The introduction of tighter regulation has also made the market more attractive to institutional investors and they are, typically, more conservative in their investor approach than short-term traders. That’s led to a change in the nature of trading activity. It also means that coins need to prove that they are more than just vehicles for holding value. They need, like shares, to show some value. For example, while Bitcoin may be a reasonable holder of value, XRP is working with banks to provide an alternative to US dollars as a tool for shifting money from one currency to another.
That combination of a loss of confidence in the market as a result of hacks, the increased difficulty for traders trying to use cryptocurrencies to either hide money or conduct illegal transactions and influx of institutional investors has changed the nature of the Bitcoin and other coin markets.
In other words, 2018 has been the year where the hype met reality.
What If You’re Holding Bitcoin Today?
Early this year, I decided to place a small amount of money in a cryptocurrency trading account with Coinspot. That $1500 account was spread across a number of different coins that I’ve occasionally changed. At the moment I’m holding BTC, XRP, STR, ETN, LTC, ADA, BCHABC and BCHSV.
My total portfolio value is $558.55 – a loss of $941.45.
My plan is to hang on for now. I’m not a financial adviser and I’m not advising anyone else on what to do. I approached cryptocurrency trading as an experiment and I was prepared to lose all the money I tipped into the account. If the market heads back to the levels of last December, I’d probably collect the gains and bail out. But for now, I’m holding on.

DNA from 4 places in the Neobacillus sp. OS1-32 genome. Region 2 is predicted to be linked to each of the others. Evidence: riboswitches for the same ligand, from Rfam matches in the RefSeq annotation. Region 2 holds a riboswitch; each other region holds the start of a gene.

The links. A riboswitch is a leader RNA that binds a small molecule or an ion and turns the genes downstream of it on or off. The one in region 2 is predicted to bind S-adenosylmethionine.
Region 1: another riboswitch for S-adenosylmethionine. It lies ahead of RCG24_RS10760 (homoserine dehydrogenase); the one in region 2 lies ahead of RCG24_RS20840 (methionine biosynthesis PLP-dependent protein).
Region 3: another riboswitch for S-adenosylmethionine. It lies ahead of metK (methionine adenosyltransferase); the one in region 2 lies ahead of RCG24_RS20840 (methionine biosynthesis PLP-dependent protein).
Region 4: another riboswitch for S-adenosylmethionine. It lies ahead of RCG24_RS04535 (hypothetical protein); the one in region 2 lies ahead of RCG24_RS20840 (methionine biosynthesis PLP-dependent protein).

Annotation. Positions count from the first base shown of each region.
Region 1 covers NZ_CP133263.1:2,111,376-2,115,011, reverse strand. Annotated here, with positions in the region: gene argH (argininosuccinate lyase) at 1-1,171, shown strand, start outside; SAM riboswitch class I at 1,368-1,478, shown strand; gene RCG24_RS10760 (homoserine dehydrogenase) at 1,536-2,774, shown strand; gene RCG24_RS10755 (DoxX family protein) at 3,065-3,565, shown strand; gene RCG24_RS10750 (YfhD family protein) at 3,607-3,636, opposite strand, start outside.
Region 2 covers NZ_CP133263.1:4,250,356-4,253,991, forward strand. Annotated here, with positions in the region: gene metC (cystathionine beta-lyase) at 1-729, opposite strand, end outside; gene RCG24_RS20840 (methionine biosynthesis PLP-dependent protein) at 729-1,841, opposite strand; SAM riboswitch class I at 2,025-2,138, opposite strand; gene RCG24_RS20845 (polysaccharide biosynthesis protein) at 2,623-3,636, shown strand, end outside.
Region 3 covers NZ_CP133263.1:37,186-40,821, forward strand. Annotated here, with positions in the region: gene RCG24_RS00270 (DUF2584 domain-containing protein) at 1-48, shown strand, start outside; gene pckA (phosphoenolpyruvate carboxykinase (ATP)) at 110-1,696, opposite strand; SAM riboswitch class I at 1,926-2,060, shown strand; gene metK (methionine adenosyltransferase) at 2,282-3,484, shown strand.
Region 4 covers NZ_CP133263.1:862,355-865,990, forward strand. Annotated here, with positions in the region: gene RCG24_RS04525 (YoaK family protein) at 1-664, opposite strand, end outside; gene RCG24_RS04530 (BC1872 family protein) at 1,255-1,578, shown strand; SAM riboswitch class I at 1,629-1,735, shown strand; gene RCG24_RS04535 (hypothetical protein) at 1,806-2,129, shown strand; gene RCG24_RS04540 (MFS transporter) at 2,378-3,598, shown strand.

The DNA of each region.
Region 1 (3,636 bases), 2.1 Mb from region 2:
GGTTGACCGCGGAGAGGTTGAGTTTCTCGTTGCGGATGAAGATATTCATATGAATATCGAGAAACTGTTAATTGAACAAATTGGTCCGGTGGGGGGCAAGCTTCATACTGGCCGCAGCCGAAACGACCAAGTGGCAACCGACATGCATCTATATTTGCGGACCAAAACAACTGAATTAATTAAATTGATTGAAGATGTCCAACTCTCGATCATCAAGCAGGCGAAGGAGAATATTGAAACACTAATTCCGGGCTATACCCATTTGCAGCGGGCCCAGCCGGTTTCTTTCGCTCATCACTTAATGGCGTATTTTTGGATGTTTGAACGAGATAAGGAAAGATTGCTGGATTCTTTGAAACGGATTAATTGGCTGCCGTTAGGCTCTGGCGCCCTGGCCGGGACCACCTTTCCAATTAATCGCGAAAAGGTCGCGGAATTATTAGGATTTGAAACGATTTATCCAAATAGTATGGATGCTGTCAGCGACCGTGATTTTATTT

The question of what to do will depend on what price you bought in at, whether you think the market will recover and how exposed you are. There’s a lot of “expert” advice around but the reality is that the bitcoin market is still very new and no-one really knows what’s going to happen. Many analysts agree that nascent markets are volatile and what we’re seeing is to be expected.
Should You Buy In Now?
The temptation, when prices are low, is to use this as an opportunity to either expand your holding or enter the market. Certainly, many people has amassed significant fortunes by buying into markets during market crashes. But we really don’t know whether Bitcoin is in a death spiral that ends when the value hits zero or if this is a fall that will precede a new rally where the value appreciates. And so-called experts are divided. I’ve seen predictions suggesting bitcoin could reach US$100,000 or plummet to nothing.
If I was planning to buy some more Bitcoin, I’d only be using money I wasn’t depending on. If it was all lost, I’d be annoyed but not devastated. I’d buy in and forget about it for a while. Back when I first purchased some coins, I checked the value regularly and saw the price increase and decrease almost every minute. Now, I look at it as often as I look at my superannuation – maybe every month or so.
Given the speculative and volatile nature of cryptocurrency markets, it’s tough to give any definitive advice. My feeling is that a small holding is a good way to ensure that, if the market does go crazy again, you can make a few bucks. If my $1500 seed turned into a $10,000 tree I’d be pretty happy and would probably cash-out. That’s enough money for a nice family holiday.
The increased interest by regulators is a good thing in my view and means you can feel a little more confident that your money won’t disappear like it did for early investors in Prodeum, who found their US$11M gone and the website wiped other than the word “penis”.
Market crashes aren’t new. We’ve seen them hit the stockmarket many times and, each time, the market has not only recovered but exceeded previous levels. But cryptocurrencies are different. We don’t have three hundred years or so of history to look back on. And cryptocurrencies are not the same as shares.
A share in a company represents a piece of something that creates value. Most cryptocurrencies are tools for holding, not creating, value. And that’s important to consider. When you invest in a mining company, for example, you can look at what mines it operates, read about contracts and deals, check an annual report for financial performance and make an informed decision.
You can’t do that with many cryptocurrencies. There’s no annual report for Bitcoin and no easy way to know how it’s being used to create greater value for its holders. And perhaps that explains why the value is currently falling.